Now remember, these data are being made available to allow consumers, I guess, to make a more informed decision about selecting a hospital provider. But look again at the last paragraph where is states that there isn’t any way to assess quality of care and that the data are not risk-adjusted so let’s look at some other information that the typical consumer can use to their benefit. It contains the costs and payments, but those are pretty much fixed nationwide. It gives the number of physician services, which, as far as I can tell, without knowing anything about those services, is nothing more than an empty number. It talks about the average hours per day for home health visits, skilled nursing home visits and social services visits, whatever they mean. I couldn’t assign any value to them. It reports total live discharges, which really tested my understanding of what hospice is all about. It even gave demographics, like average age, gender distribution and a breakdown by race and ethnicity. Again, I just don’t see any benefit of these data for the typical consumer. And not to beat a dead horse, but this “new” release is also pretty close to two years old before it hits the street.
Lest you think I am complaining just for the sake of complaining, I wanted to talk about one more database, called the Integrated Data Repository. Here is CMS’s stated IDR objective:
“An integral part of the CMS data warehouse strategy, the IDR ensures a consistent, reliable, secure, enterprise-wide view of data supporting CMS and its partners in more effective delivery of quality health care at lower cost to CMS’ beneficiaries through state-of-the-art health informatics.”
What’s more, in the agency’s annual report to Congress for fiscal years 2013 and 2014, CMS claims to have prevented and/or recouped $42 billion dollars, largely as a result of the IDR. The IDR is described in the report as a “key resource … an existing and continuously expanding repository of nationwide Medicare claims data. To develop and test more comprehensive models more quickly, analysts use historical claims from the national IDR to analyze patterns and develop models for the FPS. In turn, FPS models screen the IDR’s aggregate, nationwide, historical information about billing behavior, creating more effective analytics using historical national data in both the development and implementation of the models.”
This data would be very interesting and it’s pretty current; in fact, it is frequently only a few months old. So if CMS is big on transparency, why can’t I get access to this database? What might I use it for? I would use it in the same way the government and their lucky partners use it; to help providers identify, in advance, potential billing and coding issues that could result in costly audits and appeals. So why in the world would CMS want to give me access to something that might help providers identify potential problems a priori? Well, first would be this amazing dedication to more transparency and second, in CMS’s own words:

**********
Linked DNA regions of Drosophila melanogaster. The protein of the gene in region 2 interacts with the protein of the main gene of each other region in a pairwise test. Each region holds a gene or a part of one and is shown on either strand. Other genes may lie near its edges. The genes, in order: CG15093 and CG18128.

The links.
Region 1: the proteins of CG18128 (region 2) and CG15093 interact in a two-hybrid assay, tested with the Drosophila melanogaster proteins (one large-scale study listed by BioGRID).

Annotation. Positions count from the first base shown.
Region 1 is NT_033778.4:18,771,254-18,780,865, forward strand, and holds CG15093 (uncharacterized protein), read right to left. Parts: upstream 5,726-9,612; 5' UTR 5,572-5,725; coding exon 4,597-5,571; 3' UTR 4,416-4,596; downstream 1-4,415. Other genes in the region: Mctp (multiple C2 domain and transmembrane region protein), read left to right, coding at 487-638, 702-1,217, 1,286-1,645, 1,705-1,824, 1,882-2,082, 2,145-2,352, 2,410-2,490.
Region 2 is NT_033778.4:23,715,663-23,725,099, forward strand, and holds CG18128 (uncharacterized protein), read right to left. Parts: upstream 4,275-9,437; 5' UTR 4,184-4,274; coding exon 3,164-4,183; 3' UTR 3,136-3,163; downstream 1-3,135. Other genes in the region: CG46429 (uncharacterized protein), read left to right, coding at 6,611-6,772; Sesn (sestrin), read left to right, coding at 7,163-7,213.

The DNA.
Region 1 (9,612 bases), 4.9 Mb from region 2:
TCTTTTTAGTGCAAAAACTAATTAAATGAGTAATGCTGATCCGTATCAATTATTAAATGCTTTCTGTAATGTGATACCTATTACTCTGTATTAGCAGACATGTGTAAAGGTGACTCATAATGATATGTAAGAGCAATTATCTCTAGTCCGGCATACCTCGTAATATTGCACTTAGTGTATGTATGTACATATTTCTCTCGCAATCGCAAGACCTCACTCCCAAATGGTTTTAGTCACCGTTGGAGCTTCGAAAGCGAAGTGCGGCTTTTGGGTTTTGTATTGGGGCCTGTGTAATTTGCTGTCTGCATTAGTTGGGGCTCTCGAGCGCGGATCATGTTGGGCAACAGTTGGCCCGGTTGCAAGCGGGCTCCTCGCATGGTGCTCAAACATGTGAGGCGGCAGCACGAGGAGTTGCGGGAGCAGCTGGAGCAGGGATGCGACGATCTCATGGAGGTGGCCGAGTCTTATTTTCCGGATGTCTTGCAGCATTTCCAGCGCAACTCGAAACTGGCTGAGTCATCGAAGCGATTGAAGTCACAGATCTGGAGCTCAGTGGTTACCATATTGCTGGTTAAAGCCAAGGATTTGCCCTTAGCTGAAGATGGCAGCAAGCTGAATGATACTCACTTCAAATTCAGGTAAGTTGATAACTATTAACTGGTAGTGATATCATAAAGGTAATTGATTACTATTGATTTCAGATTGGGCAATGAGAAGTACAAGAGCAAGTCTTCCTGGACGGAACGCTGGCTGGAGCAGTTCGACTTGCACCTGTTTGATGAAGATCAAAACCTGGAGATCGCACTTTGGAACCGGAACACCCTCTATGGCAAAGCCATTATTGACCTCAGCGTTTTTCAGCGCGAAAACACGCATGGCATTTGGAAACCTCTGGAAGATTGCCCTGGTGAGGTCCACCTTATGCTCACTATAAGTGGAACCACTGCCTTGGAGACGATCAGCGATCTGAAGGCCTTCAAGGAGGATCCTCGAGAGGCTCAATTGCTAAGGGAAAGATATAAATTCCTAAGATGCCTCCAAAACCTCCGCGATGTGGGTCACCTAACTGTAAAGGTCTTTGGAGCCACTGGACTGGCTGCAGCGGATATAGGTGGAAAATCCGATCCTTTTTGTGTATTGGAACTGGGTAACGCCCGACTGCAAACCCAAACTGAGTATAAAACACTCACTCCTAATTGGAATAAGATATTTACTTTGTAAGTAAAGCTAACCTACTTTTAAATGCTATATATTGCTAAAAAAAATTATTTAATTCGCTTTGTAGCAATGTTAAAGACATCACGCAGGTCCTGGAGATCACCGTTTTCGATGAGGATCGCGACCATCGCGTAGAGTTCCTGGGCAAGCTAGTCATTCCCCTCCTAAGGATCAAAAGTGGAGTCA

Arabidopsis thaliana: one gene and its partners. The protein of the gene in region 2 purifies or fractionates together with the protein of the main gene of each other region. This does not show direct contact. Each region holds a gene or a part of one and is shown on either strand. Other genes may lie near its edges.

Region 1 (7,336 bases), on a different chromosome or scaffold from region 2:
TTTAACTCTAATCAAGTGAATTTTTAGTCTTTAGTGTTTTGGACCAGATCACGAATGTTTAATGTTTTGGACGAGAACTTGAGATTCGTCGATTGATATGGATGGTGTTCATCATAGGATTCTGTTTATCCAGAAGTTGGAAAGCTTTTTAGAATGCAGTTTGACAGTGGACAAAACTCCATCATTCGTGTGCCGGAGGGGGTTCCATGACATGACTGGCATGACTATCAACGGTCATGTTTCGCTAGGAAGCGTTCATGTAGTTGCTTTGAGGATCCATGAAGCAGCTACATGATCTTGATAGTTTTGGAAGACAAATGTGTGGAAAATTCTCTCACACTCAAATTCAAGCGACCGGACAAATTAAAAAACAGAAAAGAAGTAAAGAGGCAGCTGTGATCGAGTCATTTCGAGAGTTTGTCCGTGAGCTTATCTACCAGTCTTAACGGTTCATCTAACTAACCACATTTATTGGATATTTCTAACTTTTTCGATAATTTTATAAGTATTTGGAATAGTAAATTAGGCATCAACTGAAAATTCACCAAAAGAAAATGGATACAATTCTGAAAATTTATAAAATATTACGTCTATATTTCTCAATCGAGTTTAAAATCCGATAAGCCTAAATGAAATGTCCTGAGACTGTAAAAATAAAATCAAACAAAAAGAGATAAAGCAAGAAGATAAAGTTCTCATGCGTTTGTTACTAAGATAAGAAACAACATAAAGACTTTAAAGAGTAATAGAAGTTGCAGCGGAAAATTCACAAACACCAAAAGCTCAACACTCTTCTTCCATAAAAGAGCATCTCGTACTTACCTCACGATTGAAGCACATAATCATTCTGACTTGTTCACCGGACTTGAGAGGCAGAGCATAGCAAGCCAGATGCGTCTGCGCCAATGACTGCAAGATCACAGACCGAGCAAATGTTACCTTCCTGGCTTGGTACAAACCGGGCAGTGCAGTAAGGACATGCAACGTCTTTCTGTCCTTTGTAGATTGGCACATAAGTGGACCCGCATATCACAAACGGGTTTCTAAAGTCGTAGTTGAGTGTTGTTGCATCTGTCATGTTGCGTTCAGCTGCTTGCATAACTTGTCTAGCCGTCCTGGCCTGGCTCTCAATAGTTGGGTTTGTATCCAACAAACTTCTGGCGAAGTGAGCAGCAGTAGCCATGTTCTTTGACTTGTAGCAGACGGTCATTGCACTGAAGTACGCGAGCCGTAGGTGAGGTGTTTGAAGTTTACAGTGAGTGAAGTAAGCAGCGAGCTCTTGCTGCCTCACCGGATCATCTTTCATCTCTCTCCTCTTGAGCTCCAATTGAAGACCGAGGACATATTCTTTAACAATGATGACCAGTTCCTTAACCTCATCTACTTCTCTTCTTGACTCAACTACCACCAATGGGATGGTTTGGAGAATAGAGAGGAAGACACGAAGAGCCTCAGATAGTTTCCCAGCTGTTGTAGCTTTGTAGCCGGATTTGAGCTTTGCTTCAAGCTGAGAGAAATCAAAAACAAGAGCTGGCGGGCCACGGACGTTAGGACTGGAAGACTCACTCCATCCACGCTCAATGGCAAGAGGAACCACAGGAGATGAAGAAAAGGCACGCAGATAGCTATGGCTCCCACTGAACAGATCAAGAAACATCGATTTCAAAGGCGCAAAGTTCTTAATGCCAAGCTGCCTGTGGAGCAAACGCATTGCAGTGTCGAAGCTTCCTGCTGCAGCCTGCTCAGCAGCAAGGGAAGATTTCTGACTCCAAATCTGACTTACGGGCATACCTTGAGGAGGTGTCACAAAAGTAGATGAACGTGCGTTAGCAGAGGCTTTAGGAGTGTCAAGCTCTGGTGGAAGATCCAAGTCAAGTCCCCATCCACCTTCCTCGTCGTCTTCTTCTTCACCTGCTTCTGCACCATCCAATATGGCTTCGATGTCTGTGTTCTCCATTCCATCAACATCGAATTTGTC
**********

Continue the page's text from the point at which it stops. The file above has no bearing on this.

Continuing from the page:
“CMS’s program integrity strategy is moving beyond the reactive ‘pay and chase’ method toward a more effective, proactive strategy that identifies potential improper payments before they are made, keeps unscrupulous providers and suppliers out of Medicare and Medicaid at the outset, quickly removes wrongdoers from the programs once they are detected, and corrects improper payments as quickly as possible.”
So not only is transparency apparently important to CMS, but they want to get beyond “pay and chase” methods, which prove to be more expensive than prevention. The way I see it, CMS has this database that analysts like me could use to help providers identify potential improper payments before they are made, but they don’t want to give me access because I am not the kind of partner they want.
In the end, I am convinced that this move towards more transparency is a smoke screen to keep people busy while the valuable information is restricted to those who provide benefits only to CMS. It is illusory; and it’s a shame because in light of the complete suspension of due process with regard to appeals and ALJ hearings, if providers had data on how to prevent improper billing and coding events, we could reduce the need for audits and hearings and bring some equanimity to an otherwise unfair and unreasonable process. And that’s the world according to Frank.
— Frank Cohen (firstname.lastname@example.org). The author is Director of Analytics and Business Intelligence at DoctorsManagement.